Johnny Lee Vincent Memorial Scholarship Program

Johnny Lee VincentThe Johnny Lee Vincent Memorial Scholarship Program is named in memory of Mr. Johnny Vincent of Greentop, Missouri, a bluegrass pioneer and the father of the Bluegrass Heritage Foundation’s first Bluegrass Star Award recipient, Rhonda Vincent, and bluegrass star Darrin VincentJohnny and his family toured the world as the Sally Mountain Show, performing their special brand of bluegrass music. He was known for his unique banjo style and founded the Sally Mountain Bluegrass Festival in Queen City, Missouri.  Johnny passed away on October 5, 2014.

Following his passing, Johnny‘s family and friends made donations to the Bluegrass Heritage Foundation so that we could continue to support young people in their efforts to learn and play bluegrass music in his honor.  The Foundation dedicated these funds to the Play It Forward!® Free Instrument Lending Program and to providing scholarships for deserving young people to attend bluegrass and acoustic music camps, programs, and similar educational experiences.  We sincerely appreciate the support of Mr. Vincent’s family and friends – and all of our donors and volunteers – who help us to help young people keep bluegrass music alive and going strong.

The story of Mr. Vincent’s life appears below.

Johnny Lee Vincent was born into the musical Vincent Family on October 18, 1940 in Button Ridge, Missouri; the youngest child of Bill & Erma Vincent.  As a young boy, he enjoyed playing baseball, being outdoors, hunting, shooting, fishing, and playing checkers.  He began singing at an early age, soon picked up the guitar, and eventually mastered many stringed instruments.  The Vincent family made their first recording when Johnny was in his young teens, where he sang Your Cheatin’ Heart.  He attended school in Jim Town, Missouri, and started working at the Shoe Factory in Kirksville, Missouri at 16.

On May 29, 1961, Johnny married Carolyn Thompson. They made their home in Greentop, Missouri.  Their first child, Rhonda Vincent, was born on July 13, 1962.  On October 6, 1964, Johnny was critically injured in a car accident near Worthington, Missouri, which left him paralyzed.  He regained partial mobility, and walked with a cane until recent years.  Music became even more of a focus after his wreck.  There was a music party almost every night at the Greentop residence with many musicians. The family performed each week on KTVO TV and KIRX 1450 AM Radio, calling themselves The Sally Mountain Show. They played local shows, and the band consisted of Johnny, Carolyn, 5 year-old Rhonda, father Bill Vincent, brother Pearl Vincent and his wife Kathryn, and their sons Ricky and Joe, along with friends.  Darrin Vincent was born on December 27, 1969.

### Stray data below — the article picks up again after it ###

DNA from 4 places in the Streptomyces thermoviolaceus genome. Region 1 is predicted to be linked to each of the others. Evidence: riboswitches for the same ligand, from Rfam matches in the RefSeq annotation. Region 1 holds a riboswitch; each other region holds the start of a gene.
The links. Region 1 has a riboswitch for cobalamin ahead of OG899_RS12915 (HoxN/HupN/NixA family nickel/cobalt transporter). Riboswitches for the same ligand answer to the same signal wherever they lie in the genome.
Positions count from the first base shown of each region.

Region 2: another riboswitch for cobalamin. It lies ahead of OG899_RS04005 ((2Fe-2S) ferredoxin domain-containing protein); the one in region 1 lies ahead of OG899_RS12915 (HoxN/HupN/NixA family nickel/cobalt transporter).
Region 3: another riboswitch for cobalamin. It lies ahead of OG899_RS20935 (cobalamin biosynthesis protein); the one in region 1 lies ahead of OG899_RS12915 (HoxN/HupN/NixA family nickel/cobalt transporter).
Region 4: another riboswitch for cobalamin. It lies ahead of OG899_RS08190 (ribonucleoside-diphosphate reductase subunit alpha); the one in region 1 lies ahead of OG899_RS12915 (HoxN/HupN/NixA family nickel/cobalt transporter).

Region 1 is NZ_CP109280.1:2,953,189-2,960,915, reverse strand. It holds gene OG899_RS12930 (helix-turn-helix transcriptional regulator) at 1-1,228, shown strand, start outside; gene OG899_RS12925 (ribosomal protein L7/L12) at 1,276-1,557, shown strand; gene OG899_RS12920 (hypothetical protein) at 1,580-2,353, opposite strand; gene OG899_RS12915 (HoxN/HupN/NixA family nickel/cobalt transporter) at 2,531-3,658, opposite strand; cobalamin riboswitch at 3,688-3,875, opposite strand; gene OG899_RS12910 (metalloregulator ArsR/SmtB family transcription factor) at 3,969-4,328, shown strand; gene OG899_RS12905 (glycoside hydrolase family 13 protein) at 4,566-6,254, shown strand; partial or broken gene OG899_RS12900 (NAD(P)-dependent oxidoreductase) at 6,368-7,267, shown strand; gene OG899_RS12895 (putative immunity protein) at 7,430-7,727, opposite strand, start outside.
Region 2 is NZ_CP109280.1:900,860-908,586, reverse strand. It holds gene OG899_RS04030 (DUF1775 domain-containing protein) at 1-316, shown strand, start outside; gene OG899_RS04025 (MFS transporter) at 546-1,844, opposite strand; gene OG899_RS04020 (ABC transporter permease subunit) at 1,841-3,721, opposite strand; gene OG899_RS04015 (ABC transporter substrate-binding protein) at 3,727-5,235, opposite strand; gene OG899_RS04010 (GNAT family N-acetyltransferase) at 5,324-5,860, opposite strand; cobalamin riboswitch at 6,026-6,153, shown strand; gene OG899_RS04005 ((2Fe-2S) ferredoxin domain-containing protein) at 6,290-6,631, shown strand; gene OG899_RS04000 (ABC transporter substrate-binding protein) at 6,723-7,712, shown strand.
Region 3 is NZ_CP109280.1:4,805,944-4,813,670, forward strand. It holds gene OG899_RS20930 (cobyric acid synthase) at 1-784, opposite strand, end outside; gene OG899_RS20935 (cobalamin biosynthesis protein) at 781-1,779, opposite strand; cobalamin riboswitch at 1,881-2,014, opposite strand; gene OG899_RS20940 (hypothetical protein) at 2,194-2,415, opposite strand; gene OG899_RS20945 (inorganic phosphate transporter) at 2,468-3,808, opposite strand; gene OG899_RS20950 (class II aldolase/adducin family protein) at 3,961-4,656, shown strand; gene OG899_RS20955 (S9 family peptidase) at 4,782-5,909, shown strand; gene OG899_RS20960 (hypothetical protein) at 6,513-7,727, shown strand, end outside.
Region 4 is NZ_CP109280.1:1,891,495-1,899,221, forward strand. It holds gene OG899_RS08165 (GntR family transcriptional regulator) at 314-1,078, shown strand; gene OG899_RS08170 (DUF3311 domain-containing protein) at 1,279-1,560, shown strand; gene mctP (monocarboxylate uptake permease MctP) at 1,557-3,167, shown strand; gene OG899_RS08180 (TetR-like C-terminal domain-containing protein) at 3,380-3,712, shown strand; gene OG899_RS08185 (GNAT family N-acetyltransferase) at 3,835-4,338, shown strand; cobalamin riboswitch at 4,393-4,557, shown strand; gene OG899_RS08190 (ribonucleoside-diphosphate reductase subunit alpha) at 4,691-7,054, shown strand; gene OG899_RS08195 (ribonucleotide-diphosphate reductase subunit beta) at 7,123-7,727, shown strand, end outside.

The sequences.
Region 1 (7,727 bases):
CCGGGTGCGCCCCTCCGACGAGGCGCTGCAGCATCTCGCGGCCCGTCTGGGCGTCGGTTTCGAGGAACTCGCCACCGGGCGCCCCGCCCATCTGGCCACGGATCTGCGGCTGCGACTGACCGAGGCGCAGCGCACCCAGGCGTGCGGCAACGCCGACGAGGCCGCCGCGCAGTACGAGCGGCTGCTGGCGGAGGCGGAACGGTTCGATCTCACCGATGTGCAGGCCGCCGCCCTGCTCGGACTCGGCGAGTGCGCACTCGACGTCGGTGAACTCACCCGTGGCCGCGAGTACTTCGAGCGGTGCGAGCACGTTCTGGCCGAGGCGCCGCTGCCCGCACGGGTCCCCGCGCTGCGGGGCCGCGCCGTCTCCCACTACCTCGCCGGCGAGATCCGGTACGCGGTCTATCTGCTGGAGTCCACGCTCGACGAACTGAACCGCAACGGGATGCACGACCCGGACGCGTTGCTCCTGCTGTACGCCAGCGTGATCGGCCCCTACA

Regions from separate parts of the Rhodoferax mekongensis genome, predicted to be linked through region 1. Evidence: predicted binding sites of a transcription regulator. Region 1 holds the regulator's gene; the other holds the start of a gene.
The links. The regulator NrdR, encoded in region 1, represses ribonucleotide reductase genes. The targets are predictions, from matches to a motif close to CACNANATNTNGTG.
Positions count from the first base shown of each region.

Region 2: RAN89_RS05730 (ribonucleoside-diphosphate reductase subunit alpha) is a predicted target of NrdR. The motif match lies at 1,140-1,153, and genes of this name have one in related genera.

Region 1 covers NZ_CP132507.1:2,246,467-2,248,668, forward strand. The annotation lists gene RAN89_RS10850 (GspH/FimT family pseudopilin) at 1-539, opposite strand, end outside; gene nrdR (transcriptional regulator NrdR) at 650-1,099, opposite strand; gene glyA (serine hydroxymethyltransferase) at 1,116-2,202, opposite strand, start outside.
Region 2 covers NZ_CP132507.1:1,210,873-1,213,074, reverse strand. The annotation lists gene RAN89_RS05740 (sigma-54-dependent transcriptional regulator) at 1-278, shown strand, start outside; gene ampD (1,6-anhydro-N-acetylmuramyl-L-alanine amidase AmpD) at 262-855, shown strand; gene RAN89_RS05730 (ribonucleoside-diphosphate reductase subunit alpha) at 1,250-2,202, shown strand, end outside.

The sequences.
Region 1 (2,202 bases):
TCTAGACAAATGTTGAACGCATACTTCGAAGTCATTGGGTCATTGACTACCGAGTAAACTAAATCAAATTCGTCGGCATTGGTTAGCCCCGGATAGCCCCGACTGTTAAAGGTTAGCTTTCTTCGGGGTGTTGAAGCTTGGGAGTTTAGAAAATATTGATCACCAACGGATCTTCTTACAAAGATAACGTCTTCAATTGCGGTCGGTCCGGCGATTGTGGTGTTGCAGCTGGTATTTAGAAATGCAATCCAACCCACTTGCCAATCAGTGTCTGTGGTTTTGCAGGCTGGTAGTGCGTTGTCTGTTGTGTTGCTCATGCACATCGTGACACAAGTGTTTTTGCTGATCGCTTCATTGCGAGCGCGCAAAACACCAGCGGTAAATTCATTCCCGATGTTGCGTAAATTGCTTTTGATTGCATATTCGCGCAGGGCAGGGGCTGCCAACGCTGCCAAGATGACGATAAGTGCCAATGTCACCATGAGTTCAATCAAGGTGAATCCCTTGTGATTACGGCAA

Johnny spent most days with his father; hunting, fishing, and making music.  His father passed in 1972, changing the face of The Sally Mountain Show.  The band became Johnny’s immediate family, Carolyn and Rhonda.  They performed as The Sally Mountain Trio until Darrin was old enough to join the band.  Darrin quickly became proficient on many instruments and learned the signature harmony vocals his father was known for.  Brian Vincent was born on January 25, 1974.  Brian learned to sing and play, and joined the family band.  His incredible voice was reminiscent of Bobby Osborne.  After attending several bluegrass festivals, Johnny discovered that he could make a living performing with his family, keeping his family close.  The Sally Mountain Show grew in popularity, gaining national attention in 1981 when they were picked up by The Lancer Agency out of Nashville, Tennessee.

Johnny and his family toured the world, performing their special brand of bluegrass music. He was known for his unique banjo style, along with his smooth vocals.

In 1986, Johnny bought 63 acres in Queen City, Missouri and made one of his greatest dreams come true by hosting his own bluegrass festival at Sally Mountain Park.  The festival has continued ever since, and lovers of the music travel from around the world to experience the down-home hospitality of the family festival.  Johnny’s many special friends volunteer their time to help at the festival and kept him company when he was unable to get out and about.

The Bluegrass Heritage Foundation is a non-profit organization, run by volunteers,
promoting bluegrass music in Texas. While it's free to get in the door to many of our events,
keeping the doors open isn't free. All contributions are greatly appreciated.

Click the donate button to donate online.​




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